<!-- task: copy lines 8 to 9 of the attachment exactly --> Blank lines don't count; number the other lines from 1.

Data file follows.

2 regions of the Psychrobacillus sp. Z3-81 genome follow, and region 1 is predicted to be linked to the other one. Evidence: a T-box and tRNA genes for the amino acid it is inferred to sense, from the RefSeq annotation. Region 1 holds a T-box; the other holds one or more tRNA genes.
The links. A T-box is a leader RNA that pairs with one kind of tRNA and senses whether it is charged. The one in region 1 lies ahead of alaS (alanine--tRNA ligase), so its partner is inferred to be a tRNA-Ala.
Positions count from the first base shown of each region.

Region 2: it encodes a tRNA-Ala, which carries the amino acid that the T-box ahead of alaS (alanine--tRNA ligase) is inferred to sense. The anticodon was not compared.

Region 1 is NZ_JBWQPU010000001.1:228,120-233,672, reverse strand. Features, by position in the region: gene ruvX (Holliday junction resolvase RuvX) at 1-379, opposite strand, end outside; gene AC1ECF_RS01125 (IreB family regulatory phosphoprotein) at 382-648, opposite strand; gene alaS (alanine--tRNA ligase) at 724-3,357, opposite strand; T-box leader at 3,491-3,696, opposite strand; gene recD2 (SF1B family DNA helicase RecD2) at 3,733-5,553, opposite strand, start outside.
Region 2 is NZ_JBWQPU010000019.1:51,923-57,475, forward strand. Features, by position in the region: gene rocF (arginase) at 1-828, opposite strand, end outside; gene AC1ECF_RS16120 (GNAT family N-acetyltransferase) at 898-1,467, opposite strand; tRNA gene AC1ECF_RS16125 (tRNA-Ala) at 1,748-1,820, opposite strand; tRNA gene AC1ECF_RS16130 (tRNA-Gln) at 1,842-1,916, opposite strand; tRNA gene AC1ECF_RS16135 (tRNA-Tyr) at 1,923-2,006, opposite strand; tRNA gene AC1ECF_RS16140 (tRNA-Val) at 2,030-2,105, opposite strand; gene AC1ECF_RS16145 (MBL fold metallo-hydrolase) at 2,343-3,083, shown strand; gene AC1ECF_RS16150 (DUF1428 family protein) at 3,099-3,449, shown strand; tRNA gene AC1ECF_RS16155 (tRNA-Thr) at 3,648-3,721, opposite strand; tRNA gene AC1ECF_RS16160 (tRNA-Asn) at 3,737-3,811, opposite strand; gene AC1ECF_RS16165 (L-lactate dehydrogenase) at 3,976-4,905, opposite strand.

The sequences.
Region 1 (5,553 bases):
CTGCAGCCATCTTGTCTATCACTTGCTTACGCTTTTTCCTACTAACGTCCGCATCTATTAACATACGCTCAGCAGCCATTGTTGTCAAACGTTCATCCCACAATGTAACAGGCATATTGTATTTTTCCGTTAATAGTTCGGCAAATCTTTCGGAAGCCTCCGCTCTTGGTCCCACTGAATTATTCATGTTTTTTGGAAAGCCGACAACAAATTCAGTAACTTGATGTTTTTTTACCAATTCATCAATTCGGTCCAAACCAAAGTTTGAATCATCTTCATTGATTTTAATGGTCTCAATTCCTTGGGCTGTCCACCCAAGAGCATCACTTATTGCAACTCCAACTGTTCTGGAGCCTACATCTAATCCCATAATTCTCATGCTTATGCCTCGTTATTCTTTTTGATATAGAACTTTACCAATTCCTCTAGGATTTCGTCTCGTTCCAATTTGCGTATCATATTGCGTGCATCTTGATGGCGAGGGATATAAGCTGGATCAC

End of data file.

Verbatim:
Region 1 (5,553 bases):
CTGCAGCCATCTTGTCTATCACTTGCTTACGCTTTTTCCTACTAACGTCCGCATCTATTAACATACGCTCAGCAGCCATTGTTGTCAAACGTTCATCCCACAATGTAACAGGCATATTGTATTTTTCCGTTAATAGTTCGGCAAATCTTTCGGAAGCCTCCGCTCTTGGTCCCACTGAATTATTCATGTTTTTTGGAAAGCCGACAACAAATTCAGTAACTTGATGTTTTTTTACCAATTCATCAATTCGGTCCAAACCAAAGTTTGAATCATCTTCATTGATTTTAATGGTCTCAATTCCTTGGGCTGTCCACCCAAGAGCATCACTTATTGCAACTCCAACTGTTCTGGAGCCTACATCTAATCCCATAATTCTCATGCTTATGCCTCGTTATTCTTTTTGATATAGAACTTTACCAATTCCTCTAGGATTTCGTCTCGTTCCAATTTGCGTATCATATTGCGTGCATCTTGATGGCGAGGGATATAAGCTGGATCAC